This problem is designed to help children to learn, and to use, the two and three times tables.
Look on the back of any modern book and you will find an ISBN code. Take this code and calculate this sum in the way shown. Can you see what the answers always have in common?
After training hard, these two children have improved their
results. Can you work out the length or height of their first
In November, Liz was interviewed for an article on a parents' website about learning times tables. Read the article here.
What is the sum of all the three digit whole numbers?
There are four equal weights on one side of the scale and an apple
on the other side. What can you say that is true about the apple
and the weights from the picture?
There are over sixty different ways of making 24 by adding,
subtracting, multiplying and dividing all four numbers 4, 6, 6 and
8 (using each number only once). How many can you find?
Number problems at primary level that may require determination.
On the planet Vuv there are two sorts of creatures. The Zios have 3 legs and the Zepts have 7 legs. The great planetary explorer Nico counted 52 legs. How many Zios and how many Zepts were there?
Find out what a Deca Tree is and then work out how many leaves
there will be after the woodcutter has cut off a trunk, a branch, a
twig and a leaf.
Use 4 four times with simple operations so that you get the answer 12. Can you make 15, 16 and 17 too?
Can you fill in this table square? The numbers 2 -12 were used to generate it with just one number used twice.
There is a clock-face where the numbers have become all mixed up. Can you find out where all the numbers have got to from these ten statements?
48 is called an abundant number because it is less than the sum of
its factors (without itself). Can you find some more abundant
All the girls would like a puzzle each for Christmas and all the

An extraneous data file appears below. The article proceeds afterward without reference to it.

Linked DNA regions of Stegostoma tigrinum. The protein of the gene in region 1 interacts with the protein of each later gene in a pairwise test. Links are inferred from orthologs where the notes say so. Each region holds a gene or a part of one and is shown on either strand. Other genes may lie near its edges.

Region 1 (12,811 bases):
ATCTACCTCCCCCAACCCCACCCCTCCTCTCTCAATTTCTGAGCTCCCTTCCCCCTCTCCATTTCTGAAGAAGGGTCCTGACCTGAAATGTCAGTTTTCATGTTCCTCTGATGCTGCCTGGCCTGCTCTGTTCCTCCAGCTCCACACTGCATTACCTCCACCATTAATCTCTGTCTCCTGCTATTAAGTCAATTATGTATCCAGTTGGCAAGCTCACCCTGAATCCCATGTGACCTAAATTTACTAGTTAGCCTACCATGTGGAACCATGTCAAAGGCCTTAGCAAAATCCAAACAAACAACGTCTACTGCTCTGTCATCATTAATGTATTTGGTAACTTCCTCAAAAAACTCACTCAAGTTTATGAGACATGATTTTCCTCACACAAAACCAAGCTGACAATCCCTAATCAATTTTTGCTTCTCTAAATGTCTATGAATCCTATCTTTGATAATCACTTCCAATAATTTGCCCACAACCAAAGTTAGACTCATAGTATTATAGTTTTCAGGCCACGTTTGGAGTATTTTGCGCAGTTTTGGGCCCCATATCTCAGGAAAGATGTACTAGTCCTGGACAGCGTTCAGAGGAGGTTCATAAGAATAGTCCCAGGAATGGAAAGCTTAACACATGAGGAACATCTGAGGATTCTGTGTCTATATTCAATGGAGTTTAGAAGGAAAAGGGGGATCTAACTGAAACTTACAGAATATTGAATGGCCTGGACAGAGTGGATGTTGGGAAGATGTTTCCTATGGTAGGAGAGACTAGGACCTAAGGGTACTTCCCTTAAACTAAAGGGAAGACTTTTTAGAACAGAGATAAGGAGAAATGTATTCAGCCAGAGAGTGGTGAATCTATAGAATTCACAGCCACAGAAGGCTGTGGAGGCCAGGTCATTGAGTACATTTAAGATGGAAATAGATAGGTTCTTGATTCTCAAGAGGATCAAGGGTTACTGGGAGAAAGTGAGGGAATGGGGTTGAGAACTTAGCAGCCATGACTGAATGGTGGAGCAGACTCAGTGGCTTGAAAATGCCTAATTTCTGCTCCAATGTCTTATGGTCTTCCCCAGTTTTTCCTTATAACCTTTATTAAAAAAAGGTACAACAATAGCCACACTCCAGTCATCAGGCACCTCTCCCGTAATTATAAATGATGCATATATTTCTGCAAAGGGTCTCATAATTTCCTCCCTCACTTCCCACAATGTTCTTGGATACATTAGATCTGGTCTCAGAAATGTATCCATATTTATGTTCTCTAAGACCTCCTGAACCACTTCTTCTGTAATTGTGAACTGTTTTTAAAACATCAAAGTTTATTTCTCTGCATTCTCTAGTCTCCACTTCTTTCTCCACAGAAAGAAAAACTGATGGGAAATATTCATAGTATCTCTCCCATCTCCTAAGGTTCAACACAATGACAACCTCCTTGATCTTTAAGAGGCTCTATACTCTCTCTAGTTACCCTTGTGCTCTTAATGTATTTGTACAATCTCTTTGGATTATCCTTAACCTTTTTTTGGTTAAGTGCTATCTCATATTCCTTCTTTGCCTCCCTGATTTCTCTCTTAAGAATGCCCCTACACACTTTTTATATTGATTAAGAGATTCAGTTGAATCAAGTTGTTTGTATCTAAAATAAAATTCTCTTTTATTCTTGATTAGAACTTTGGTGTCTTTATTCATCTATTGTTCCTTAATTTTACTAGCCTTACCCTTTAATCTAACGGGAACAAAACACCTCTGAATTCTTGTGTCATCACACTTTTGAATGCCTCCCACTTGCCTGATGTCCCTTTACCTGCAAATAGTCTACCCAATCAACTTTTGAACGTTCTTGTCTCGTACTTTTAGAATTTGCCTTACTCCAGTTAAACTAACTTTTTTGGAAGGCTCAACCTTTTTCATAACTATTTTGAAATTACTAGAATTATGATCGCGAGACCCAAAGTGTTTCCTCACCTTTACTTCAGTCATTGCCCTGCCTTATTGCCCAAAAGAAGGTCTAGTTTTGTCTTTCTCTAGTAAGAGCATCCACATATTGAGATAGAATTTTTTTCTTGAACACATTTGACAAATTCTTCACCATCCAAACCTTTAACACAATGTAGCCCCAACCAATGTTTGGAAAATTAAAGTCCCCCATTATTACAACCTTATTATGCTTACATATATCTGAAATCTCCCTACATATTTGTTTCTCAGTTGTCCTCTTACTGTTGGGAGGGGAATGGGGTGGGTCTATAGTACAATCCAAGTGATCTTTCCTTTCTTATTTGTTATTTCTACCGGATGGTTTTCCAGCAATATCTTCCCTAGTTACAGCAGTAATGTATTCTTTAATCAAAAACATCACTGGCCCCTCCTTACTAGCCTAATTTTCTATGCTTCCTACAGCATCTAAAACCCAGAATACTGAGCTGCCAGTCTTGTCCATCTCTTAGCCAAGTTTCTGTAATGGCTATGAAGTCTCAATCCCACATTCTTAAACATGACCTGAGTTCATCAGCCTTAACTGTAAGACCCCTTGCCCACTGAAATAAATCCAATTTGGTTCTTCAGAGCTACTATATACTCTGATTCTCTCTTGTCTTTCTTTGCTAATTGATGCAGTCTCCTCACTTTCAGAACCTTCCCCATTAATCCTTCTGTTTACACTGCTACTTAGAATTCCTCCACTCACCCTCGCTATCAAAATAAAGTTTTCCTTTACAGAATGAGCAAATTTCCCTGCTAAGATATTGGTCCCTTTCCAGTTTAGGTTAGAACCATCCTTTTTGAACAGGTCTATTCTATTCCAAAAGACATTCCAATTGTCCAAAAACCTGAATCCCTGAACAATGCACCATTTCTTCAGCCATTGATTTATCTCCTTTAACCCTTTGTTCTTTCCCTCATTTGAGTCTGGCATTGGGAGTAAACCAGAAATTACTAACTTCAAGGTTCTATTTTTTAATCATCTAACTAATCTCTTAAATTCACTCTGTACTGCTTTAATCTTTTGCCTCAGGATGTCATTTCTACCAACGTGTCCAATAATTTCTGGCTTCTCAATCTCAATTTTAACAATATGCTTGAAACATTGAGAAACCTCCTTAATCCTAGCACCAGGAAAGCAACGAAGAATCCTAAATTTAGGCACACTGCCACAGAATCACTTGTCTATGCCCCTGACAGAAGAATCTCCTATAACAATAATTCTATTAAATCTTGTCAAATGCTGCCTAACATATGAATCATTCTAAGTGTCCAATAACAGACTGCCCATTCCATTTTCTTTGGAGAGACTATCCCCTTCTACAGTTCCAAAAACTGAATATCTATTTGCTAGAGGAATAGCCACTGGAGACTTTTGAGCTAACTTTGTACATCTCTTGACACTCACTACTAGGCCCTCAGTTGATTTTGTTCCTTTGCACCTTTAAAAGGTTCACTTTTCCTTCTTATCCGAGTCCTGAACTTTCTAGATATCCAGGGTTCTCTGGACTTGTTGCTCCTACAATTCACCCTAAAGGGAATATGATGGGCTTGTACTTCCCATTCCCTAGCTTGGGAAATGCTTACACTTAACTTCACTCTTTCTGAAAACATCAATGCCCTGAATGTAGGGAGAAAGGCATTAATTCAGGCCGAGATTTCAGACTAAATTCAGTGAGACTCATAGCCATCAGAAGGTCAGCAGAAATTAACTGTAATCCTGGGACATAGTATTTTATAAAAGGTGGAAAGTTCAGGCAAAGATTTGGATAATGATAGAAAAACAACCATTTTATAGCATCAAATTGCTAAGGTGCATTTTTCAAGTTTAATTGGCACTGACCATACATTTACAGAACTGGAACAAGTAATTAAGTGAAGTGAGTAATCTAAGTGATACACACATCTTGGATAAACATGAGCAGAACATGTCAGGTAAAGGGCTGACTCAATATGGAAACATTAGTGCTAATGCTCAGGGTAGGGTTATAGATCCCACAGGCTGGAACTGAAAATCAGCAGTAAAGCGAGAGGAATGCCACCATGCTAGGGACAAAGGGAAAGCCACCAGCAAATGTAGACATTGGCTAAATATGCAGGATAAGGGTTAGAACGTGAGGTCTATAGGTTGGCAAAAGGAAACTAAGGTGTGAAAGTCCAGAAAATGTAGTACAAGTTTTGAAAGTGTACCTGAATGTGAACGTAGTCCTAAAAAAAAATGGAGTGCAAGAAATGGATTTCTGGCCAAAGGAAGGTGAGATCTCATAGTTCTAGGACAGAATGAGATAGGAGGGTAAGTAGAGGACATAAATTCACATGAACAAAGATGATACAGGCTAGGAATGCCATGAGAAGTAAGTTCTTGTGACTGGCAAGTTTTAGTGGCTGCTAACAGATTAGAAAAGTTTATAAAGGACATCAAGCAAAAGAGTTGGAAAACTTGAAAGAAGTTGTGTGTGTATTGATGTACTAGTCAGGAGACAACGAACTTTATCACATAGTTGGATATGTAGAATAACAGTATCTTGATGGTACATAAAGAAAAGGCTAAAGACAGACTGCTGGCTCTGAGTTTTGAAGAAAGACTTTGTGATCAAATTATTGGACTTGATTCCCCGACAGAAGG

boys would like a book each. Solve the riddle to find out how many
puzzles and books Santa left.
56 406 is the product of two consecutive numbers. What are these
This article for teachers looks at how teachers can use problems from the NRICH site to help them teach division.
Resources to support understanding of multiplication and division through playing with number.
The Scot, John Napier, invented these strips about 400 years ago to
help calculate multiplication and division. Can you work out how to
use Napier's bones to find the answer to these multiplications?
Here is a picnic that Petros and Michael are going to share equally. Can you tell us what each of them will have?
Using the numbers 1, 2, 3, 4 and 5 once and only once, and the
operations x and ÷ once and only once, what is the smallest
whole number you can make?
What is the lowest number which always leaves a remainder of 1 when
divided by each of the numbers from 2 to 10?
Take the number 6 469 693 230 and divide it by the first ten prime
numbers and you'll find the most beautiful, most magic of all
numbers. What is it?
Suppose we allow ourselves to use three numbers less than 10 and
multiply them together. How many different products can you find?